Contact dermatitis is dermatitis caused by contact with an exogenous (outside) chemical (not food) interacting with the skin. If these chemicals cause an allergy they are referred to as allergens. There are however two pathological processes by which chemicals can damage the skin – irritant contact dermatitis and allergic contact dermatitis. In practice they often occur together resulting in the dermatitis.
Irritant contact dermatitis typically affects the hands and is an important cause of occupational skin disease. The most common irritants are prolonged or frequent contact with water (‘wet work’) soap, detergents and organic solvents. There is considerable individual variation in the threshold for skin irritation.
Allergic contact dermatitis (e.g. allergy to metals or fragrance chemicals or other cosmetic ingredients) involves a specific memory driven immune response, whereas in irritant contact dermatitis a non-specific inflammatory response is caused.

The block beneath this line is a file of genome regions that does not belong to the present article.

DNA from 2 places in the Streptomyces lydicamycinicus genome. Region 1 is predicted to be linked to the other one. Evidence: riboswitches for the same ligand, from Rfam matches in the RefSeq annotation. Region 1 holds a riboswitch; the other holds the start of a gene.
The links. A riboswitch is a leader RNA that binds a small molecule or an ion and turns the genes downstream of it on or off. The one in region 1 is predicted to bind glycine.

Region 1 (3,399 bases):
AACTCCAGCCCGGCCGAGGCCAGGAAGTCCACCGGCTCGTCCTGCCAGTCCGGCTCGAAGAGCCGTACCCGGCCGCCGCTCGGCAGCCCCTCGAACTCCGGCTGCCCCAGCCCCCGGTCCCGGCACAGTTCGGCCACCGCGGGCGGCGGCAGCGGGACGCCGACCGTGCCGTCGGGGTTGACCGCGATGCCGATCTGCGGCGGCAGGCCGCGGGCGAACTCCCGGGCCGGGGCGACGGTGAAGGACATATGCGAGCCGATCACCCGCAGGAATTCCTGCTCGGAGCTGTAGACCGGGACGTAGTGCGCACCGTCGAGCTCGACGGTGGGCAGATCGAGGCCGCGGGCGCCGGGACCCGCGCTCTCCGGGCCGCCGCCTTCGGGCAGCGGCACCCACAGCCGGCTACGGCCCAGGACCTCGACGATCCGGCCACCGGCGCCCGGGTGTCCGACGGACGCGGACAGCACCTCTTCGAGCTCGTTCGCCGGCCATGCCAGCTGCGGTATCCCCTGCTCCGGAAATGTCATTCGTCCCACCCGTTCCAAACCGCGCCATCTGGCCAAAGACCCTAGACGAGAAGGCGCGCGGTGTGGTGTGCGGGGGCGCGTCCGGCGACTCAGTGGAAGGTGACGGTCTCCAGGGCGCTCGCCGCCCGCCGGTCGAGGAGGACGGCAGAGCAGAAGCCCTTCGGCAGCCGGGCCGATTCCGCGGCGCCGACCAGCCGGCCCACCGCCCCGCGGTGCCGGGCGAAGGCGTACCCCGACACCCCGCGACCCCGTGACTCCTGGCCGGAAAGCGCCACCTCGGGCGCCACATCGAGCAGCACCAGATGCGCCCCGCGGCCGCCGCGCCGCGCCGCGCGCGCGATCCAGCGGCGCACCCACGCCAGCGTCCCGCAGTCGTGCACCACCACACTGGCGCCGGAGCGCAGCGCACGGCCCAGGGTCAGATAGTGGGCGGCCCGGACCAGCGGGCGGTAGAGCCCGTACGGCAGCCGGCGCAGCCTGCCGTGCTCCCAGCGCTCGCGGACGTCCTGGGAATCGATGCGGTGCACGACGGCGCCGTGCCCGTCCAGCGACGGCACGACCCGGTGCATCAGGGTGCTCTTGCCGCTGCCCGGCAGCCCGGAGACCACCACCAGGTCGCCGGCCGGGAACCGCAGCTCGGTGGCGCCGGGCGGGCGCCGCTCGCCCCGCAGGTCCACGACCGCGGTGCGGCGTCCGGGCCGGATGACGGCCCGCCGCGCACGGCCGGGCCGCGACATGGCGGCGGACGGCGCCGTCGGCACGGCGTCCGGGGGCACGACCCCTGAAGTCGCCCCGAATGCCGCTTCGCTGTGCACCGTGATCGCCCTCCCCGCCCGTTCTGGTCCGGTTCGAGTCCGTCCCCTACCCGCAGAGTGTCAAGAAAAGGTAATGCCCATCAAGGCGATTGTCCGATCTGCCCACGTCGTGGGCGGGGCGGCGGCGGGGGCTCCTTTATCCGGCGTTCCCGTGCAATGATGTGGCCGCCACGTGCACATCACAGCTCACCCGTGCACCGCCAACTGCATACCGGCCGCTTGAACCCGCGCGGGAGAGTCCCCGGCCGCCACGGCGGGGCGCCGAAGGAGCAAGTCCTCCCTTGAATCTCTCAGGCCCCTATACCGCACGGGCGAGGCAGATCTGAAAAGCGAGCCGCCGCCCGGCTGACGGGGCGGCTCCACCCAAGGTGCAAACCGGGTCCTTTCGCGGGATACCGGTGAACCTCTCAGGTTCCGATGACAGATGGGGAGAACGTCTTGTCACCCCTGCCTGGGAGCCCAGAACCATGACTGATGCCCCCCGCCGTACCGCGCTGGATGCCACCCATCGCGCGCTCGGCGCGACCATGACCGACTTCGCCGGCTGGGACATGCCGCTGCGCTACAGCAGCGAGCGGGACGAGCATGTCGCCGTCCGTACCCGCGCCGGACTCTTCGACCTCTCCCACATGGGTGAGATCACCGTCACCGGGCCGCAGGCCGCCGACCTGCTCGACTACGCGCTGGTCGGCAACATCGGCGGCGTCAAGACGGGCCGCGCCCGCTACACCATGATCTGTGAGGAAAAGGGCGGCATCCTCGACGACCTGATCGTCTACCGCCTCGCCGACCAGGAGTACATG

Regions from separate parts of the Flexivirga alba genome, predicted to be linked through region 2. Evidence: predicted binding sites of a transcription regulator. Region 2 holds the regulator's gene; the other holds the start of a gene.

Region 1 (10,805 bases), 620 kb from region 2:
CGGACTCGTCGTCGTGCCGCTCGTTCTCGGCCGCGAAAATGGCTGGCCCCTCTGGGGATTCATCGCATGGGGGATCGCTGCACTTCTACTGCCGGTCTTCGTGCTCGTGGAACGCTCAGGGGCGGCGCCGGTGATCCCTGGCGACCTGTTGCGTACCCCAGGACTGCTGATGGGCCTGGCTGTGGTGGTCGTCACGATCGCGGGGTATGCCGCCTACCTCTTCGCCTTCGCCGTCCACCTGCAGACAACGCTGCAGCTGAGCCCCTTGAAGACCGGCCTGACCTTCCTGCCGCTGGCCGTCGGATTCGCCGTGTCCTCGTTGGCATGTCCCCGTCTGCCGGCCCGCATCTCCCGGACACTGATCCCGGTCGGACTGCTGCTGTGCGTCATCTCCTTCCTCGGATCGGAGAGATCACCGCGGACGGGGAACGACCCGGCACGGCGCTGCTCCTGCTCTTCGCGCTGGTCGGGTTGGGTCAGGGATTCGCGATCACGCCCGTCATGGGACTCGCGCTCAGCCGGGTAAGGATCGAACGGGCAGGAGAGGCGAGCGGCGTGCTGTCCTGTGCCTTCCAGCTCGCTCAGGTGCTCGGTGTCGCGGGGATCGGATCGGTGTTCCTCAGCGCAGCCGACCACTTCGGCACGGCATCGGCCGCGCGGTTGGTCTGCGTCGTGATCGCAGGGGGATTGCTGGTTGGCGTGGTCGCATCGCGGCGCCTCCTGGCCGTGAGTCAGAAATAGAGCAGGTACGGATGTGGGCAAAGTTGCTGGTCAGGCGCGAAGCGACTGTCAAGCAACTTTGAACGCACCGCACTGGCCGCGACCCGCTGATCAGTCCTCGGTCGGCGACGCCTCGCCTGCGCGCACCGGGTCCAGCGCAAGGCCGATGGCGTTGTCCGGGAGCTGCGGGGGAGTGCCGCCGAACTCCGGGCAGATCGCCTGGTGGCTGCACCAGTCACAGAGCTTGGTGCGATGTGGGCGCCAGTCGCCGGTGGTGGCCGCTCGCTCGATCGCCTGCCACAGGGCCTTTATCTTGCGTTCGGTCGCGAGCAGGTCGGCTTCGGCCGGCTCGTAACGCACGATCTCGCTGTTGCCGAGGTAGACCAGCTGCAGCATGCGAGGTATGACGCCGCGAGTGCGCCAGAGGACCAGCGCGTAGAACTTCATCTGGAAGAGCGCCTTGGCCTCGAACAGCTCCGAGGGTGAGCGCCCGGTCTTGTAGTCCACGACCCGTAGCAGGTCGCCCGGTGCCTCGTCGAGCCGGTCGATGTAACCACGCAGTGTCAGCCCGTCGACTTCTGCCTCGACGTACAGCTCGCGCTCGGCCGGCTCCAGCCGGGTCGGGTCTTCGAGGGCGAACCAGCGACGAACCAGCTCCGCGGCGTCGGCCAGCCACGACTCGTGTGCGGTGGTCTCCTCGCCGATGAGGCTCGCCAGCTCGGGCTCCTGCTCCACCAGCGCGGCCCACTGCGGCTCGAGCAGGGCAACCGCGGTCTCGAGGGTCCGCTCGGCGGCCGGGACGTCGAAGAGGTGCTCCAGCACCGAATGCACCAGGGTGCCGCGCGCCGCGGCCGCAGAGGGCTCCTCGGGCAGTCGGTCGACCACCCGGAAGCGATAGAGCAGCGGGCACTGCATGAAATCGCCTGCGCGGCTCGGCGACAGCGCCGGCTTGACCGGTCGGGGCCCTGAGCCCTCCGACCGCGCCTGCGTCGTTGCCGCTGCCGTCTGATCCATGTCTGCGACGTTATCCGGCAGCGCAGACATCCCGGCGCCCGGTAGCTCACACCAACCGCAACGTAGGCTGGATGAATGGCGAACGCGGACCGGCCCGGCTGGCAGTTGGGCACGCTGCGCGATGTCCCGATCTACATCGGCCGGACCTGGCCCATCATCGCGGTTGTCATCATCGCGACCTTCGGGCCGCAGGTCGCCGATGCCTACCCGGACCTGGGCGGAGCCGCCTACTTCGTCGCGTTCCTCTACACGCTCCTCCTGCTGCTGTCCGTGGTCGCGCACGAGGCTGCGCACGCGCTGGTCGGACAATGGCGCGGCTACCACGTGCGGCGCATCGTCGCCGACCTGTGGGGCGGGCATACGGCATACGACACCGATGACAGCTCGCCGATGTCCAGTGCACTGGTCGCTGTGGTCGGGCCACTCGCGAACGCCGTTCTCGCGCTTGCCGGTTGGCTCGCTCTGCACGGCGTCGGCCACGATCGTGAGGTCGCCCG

Some chemicals are recognized as having a greater potential to cause sensitisation (the capacity to cause an allergic response) and then on re-exposure to cause an allergic response in the skin resulting in dermatitis. These chemicals include many that we expose ourselves to on a daily basis e.g. cosmetic ingredients, metals plants etc. Therefore, allergic contact dermatitis can be a cause of someone’s eczema in its own right or can complicate another type of dermatitis e.g. atopic dermatitis, seborrhoeic dermatitis or discoid eczema.
Rarely it is possible to become allergic to the ingredients in treatment creams themselves, so that the treatment itself can perpetuate the dermatitis. This may be suspected if the eczema does not respond to treatment as expected.
If allergic contact dermatitis is suspected, then your dermatologist is likely to refer you for patch tests. This is the only test available for identifying if an allergen is causing or contributing to your eczema.